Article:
Original languageEnglish
Pages (from-to)R375-R383
JournalAmerican Journal of Physiology - Regulatory Integrative and Comparative Physiology
Volume310
Issue number4
DOIs
StatePublished - 1 Feb 2016

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Cerebrovascular Circulation
Central Tolerance
Lower Body Negative Pressure
Hypovolemia
Regional Blood Flow
Posterior Cerebral Artery
Middle Cerebral Artery
Syncope
Photoplethysmography
Doppler Ultrasonography
Near-Infrared Spectroscopy
Fingers
Arterial Pressure

Keywords

  • Lower body negative pressure
  • Middle cerebral artery
  • Posterior cerebral artery

Cite this

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title = "The role of cerebral oxygenation and regional cerebral blood flow on tolerance to central hypovolemia",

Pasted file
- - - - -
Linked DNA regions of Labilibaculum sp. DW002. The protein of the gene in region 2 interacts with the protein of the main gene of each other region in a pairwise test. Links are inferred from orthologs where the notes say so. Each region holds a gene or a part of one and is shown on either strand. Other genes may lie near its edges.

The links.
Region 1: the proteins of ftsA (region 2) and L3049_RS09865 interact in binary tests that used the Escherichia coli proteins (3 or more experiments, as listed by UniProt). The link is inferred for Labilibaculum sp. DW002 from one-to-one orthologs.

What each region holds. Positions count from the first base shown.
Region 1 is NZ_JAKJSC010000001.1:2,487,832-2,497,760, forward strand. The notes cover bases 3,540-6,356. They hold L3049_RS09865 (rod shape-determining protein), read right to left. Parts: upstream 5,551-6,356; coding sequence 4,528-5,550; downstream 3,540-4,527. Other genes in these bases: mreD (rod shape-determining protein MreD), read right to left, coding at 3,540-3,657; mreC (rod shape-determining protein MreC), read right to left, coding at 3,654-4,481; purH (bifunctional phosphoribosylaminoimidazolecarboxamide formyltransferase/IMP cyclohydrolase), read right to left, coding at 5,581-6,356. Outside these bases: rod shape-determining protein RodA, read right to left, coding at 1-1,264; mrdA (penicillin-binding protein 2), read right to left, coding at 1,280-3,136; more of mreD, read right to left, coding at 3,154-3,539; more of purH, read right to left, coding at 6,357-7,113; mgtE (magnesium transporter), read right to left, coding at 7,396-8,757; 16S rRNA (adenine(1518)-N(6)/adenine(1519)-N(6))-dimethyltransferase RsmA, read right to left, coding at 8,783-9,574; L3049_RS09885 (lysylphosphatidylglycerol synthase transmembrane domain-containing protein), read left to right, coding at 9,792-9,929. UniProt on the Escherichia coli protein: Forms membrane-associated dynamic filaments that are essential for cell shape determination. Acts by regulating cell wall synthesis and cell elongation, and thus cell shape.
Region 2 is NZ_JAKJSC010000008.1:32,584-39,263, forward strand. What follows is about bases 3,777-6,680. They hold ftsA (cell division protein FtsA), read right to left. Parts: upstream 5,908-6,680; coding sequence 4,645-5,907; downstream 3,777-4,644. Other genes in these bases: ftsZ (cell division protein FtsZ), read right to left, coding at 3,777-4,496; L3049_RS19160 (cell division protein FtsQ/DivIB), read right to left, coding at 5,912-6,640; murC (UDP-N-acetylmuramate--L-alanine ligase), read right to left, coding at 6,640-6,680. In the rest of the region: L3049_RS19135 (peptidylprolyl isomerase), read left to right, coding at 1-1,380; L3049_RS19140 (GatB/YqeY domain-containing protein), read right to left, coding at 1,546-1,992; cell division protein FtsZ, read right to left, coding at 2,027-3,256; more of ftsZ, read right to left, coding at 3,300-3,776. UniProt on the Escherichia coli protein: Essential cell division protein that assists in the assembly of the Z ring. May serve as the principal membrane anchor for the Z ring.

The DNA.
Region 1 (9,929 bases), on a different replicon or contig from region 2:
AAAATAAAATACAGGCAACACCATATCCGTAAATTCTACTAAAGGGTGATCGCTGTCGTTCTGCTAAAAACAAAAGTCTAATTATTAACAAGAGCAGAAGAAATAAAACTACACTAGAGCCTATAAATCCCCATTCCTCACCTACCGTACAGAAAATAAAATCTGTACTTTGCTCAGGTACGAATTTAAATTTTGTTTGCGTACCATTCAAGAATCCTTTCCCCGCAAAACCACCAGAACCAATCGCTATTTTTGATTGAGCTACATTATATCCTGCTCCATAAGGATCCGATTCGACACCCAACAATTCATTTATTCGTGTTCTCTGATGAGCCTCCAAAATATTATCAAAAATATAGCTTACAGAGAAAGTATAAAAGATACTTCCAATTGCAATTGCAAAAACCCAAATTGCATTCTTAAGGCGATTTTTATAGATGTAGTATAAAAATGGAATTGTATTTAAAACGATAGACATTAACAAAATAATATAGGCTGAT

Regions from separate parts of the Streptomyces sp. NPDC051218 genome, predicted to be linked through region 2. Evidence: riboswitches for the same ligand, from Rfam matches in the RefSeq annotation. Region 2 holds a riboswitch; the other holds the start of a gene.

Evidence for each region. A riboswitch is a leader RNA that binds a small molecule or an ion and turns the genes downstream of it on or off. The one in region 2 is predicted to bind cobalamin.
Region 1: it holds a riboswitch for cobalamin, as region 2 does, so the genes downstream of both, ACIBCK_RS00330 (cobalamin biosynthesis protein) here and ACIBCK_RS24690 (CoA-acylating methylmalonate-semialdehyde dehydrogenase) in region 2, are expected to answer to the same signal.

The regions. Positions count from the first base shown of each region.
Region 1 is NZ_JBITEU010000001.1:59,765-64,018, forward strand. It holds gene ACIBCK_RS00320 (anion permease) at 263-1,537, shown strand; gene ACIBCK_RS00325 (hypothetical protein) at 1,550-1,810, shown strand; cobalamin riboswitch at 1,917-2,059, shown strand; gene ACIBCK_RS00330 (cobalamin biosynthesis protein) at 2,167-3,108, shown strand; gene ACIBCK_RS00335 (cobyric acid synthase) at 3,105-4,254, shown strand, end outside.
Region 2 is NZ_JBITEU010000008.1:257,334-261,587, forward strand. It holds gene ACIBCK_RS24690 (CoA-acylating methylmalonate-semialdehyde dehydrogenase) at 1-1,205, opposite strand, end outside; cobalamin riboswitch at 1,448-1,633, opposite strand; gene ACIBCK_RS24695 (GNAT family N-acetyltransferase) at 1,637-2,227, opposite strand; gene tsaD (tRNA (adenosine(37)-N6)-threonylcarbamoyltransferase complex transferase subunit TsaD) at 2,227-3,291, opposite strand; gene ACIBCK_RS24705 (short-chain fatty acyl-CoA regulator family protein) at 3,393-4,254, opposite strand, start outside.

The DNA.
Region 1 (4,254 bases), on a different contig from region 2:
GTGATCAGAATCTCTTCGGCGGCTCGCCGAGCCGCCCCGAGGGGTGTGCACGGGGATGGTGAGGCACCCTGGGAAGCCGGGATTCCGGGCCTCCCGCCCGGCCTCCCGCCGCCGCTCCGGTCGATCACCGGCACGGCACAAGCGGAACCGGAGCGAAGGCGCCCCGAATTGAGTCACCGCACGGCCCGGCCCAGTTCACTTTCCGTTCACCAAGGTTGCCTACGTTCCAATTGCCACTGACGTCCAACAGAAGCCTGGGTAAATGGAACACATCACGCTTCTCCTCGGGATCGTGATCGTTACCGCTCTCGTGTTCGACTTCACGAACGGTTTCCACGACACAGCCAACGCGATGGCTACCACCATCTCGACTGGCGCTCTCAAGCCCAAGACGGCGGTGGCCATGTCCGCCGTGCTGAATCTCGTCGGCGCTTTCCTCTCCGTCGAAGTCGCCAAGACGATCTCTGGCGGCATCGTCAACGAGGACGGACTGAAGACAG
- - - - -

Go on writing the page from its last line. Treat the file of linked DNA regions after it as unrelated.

abstract = "Tolerance to central hypovolemia is highly variable, and accumulating evidence suggests that protection of anterior cerebral blood flow (CBF) is not an underlying mechanism. We hypothesized that individuals with high tolerance to central hypovolemia would exhibit protection of cerebral oxygenation (ScO2), and prolonged preservation of CBF in the posterior vs. anterior cerebral circulation. Eighteen subjects (7 male/11 female) completed a presyncope-limited lower body negative pressure (LBNP) protocol (3 mmHg/min onset rate). ScO2 (via near-infrared spectroscopy), middle cerebral artery velocity (MCAv), posterior cerebral artery velocity (PCAv) (both via transcranial Doppler ultrasound), and arterial pressure (via finger photoplethysmography) were measured continuously. Subjects who completed ≥70 mmHg LBNP were classified as high tolerant (HT; n = 7) and low tolerant (LT; n = 11) if they completed ≤60 mmHg LBNP. The minimum difference in LBNP tolerance between groups was 193 s (LT = 1,243 ± 185 s vs. HT = 1,996 ± 212 s; P < 0.001; Cohen's d = 3.8). Despite similar reductions in mean MCAv in both groups, ScO2 decreased in LT subjects from −15 mmHg LBNP (P = 0.002; Cohen's d=1.8), but was maintained at baseline values until −75 mmHg LBNP in HT subjects (P < 0.001; Cohen's d = 2.2); ScO2 was lower at −30 and −45 mmHg LBNP in LT subjects (P ≤ 0.02; Cohen's d ≥ 1.1). Similarly, mean PCAv decreased below baseline from −30 mmHg LBNP in LT subjects (P = 0.004; Cohen's d = 1.0), but remained unchanged from baseline in HT subjects until −75 mmHg (P = 0.006; Cohen's d = 2.0); PCAv was lower at −30 and −45 mmHg LBNP in LT subjects (P ≤ 0.01; Cohen'sd ≥ 0.94). Individuals with higher tolerance to central hypovolemia exhibit prolonged preservation of CBF in the posterior cerebral circulation and sustained cerebral tissue oxygenation, both associated with a delay in the onset of presyncope.",